…and I just wrote this thought down into ello.co, but I know no one will see it there, so I am re-posting it here.


As I looked out over the glassy surface of the calm South China Sea, that was lapping at my feet, I was filled with an utterly profound sense of longing; to be free of the air. All I wanted was to be able to slip under the surface and explore the shallows and the depths without the artifice of technology or fear of pressure. The sea is beautiful and terrible, but we are no longer free to be at one with her, our bodies are not compatible with her depths nor can we breathe the oxygen that we need from liquid so we are air-bound, no matter what we might dream of.

The soft golden glow of the sunset was narrowing to a thin line of fire across the horizon as I turned away from the water and slowly made my way back up the thin strand and across the garden to where my family were crowded around the fire, waiting for flames to die to embers so that we could lay the day’s catch over the heat.

The sounds of conversation and the clinking of beer bottles trickled over the grass from the deck towards me, and the longing slipped away from me to be replaced by the warmth of the love I held for the people I was walking towards; my anchors in the air-bound world, but such wonderful enlivening ties to bind me here.


NaNoWriMo 2014 – Day 10

Richard looked around the room at the men on front of him. He knew all of them by name and reputation, but he had never before laid eyes upon any of them apart from his commanding officer, Colonel Chambers, the man who had been speaking and was now staring at him intently, clearly awaiting some kind of response.
“Colonel, I am in absolutely no doubt that I made at least two fatal strikes on the subject and that my third strike was also a grievous wound at the very least. The first was a clean penetration of the throat, bisecting the entire vascular bundle, trachea, oesophagus, carotid artery and jugular vein. That wound alone should have killed the subject in forty to ninety seconds at the absolute outside. The second wound was, at least as far as I could tell, an on-target strike to the heart and the blade easily penetrated that organ based on the power and angle of attack. The third strike was to the abdomen, a deep, downward thrust designed to perforate the small intestine. I would have been striking for the liver, but the target made a sudden move despite his injuries that left me no clear angle. The entire attack lasted a little over two seconds and the subject fell immediately to the ground. I observed his inability to speak, due to the severed trachea, and an amount of bleeding in the following ten seconds that led me to be convinced that the subject would shortly be dead. I was about to deal with the witness when I was surprised by other civilians on the street and so I elected to flee, reasonably convinced that I could not be identified, but that I was unlikely to be able to make my escape if I did not move before the bystanders reached me. My last look at the subject confirmed my previous conclusions, the subject was unconscious and lying in a pool of blood consistent with the loss of two to three pints of blood in what amounted to around twenty seconds. As far as I was concerned he was a corpse.”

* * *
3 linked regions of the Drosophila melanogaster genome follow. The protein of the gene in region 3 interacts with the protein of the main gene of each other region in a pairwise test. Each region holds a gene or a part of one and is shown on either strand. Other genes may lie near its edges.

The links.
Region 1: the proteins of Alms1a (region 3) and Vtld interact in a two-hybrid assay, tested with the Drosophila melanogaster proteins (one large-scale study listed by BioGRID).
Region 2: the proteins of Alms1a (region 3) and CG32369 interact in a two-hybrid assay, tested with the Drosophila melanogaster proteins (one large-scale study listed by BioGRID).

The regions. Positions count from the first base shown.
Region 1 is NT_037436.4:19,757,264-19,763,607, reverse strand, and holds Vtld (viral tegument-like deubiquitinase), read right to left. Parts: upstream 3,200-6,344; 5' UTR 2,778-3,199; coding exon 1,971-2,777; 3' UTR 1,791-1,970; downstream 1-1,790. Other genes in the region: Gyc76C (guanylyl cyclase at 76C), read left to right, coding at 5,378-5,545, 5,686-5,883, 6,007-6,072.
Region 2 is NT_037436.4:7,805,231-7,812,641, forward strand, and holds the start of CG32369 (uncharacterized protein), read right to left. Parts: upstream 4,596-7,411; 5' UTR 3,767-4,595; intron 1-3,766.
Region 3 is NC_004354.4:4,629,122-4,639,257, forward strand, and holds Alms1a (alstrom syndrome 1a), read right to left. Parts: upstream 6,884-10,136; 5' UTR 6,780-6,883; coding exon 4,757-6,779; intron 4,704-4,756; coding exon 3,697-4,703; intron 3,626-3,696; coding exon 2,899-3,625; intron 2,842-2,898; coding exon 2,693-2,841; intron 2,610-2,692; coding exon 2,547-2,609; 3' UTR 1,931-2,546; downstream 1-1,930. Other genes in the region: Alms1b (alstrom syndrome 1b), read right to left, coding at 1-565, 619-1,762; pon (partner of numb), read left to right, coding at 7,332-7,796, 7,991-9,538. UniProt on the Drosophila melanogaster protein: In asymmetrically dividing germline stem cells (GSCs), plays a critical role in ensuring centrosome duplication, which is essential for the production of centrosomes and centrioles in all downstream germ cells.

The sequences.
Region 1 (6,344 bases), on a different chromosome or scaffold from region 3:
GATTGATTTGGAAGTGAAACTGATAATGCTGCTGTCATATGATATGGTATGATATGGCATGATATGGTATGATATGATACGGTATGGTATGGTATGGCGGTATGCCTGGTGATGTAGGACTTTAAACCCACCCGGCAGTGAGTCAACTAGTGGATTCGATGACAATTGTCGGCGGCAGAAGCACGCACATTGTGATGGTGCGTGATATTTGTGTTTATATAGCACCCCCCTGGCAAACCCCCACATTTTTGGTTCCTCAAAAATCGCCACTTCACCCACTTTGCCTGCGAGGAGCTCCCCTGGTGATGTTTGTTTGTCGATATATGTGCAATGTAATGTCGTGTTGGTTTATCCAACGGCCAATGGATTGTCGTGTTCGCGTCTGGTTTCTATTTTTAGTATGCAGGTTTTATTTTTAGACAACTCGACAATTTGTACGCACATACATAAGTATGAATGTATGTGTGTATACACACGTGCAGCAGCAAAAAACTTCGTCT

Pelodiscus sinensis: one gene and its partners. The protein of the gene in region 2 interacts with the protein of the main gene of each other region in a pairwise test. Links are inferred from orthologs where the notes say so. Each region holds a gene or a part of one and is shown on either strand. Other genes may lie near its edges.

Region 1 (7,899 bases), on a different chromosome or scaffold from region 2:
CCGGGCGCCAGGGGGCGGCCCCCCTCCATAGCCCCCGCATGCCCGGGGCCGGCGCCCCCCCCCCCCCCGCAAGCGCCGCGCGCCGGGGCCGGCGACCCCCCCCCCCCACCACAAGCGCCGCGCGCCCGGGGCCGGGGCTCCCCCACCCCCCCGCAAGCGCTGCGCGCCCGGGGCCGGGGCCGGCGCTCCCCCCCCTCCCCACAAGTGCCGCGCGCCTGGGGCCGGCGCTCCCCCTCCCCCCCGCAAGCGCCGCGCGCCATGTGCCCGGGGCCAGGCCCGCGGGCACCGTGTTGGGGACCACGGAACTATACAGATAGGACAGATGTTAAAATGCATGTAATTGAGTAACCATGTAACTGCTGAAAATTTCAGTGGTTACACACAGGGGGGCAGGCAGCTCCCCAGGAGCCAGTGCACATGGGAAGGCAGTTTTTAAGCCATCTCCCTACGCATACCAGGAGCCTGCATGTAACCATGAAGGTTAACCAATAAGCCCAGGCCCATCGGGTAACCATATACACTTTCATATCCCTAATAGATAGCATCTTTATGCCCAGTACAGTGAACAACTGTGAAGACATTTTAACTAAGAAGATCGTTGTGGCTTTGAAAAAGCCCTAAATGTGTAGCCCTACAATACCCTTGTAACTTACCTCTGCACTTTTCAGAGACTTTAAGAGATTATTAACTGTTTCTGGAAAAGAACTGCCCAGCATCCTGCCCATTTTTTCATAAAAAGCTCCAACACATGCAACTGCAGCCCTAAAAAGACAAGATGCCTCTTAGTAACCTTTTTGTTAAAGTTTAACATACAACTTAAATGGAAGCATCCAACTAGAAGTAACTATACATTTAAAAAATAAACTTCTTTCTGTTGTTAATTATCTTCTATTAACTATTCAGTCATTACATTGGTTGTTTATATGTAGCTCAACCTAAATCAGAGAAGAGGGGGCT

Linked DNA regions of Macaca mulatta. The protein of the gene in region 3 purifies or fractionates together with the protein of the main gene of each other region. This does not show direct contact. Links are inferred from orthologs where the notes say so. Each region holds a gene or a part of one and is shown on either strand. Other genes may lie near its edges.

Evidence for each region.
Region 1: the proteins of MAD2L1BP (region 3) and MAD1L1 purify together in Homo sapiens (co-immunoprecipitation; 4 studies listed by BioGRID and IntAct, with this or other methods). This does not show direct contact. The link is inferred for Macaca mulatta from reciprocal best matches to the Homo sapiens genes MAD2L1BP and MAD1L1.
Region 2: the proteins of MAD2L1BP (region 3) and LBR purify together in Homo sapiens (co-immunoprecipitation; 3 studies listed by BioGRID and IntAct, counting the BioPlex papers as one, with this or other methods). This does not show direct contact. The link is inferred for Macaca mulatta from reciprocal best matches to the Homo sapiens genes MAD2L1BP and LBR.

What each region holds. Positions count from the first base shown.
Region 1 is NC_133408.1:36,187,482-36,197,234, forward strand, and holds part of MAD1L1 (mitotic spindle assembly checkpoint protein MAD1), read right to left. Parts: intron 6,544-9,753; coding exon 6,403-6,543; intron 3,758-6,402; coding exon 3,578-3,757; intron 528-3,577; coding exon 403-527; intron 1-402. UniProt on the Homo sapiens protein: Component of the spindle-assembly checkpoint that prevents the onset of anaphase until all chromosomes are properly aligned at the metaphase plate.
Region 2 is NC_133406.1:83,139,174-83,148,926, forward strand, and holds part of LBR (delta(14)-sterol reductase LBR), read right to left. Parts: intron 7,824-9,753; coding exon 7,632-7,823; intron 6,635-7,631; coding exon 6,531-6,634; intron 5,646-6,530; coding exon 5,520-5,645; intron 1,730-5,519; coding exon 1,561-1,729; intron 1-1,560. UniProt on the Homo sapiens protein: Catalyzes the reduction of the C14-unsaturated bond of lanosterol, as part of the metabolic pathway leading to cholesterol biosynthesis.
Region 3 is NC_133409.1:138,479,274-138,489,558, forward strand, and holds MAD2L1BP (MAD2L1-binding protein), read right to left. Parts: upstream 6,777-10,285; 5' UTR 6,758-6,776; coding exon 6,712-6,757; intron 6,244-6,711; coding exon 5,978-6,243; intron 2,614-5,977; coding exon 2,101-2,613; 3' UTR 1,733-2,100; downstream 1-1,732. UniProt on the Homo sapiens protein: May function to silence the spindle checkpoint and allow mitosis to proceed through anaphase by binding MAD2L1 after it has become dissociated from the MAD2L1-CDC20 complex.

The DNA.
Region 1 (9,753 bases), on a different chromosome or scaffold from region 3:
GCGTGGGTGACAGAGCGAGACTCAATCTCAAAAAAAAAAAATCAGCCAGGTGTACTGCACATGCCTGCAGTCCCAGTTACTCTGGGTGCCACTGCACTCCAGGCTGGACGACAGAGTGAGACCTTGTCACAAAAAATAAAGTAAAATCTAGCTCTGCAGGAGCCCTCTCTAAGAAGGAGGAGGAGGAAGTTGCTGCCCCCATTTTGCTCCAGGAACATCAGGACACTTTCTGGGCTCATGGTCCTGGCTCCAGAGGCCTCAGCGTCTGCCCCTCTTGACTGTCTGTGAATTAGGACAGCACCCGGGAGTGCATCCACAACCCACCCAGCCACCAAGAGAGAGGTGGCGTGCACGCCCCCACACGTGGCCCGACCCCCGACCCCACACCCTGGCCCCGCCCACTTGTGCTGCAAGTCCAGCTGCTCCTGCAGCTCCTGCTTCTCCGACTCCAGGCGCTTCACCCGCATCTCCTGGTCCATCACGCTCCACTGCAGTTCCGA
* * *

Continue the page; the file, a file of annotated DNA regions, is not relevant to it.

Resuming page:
The various other men at the table were nodding and making notes; there was a low hum of comments made to one another at a volume designed to ensure that Richard could not hear what they were saying. The Colonel spoke once more;
“Major Redus, your account is compelling and consistent, to the point that it feels like the truth rather than a crafted account. I think that we can assume that there is more than meets the eye with Mr. Foster and while this may mean that we cancel or perhaps merely postpone the action that you were tasked with it does not mean that you are finished with it. I realise that your main area of operations is in wet work, but I assume that you are up to date on surveillance, legend and data gathering as well?”
“Yes Colonel, in fact my previous assignment was all dry work.”
“Very well, in that case I want you to pick up the trail wherever you can and start unravelling Mr. Caine Foster until we know who and what we are dealing with. I am afraid that central surveillance has been unable to keep up with the subject because he rented a car, presumably assuming that we would have lo-jacked his personal vehicle, and unfortunately he has used a rental firm that we have not, as yet, compromised. As such he might be anywhere. We do know where the girl, Andrea Richardson, has gone. She has been using public transport and her credit card, so either she and Foster have assumed that she is not a target or she is bait. I suggest that you report to Lieutenant Colonel Braythorne in Surveillance for a full briefing on our current level of coverage on Richardson and Foster and then see if you can’t get into her life. We know that she has a return flight to the US in seven days from now, so you don’t have long. Still if you can earn her trust you may be able to gain access to her phone and thereby email etc. and with any luck get some clues from Foster about his location, assuming that they are still in contact. Of course if she’s bait, well…”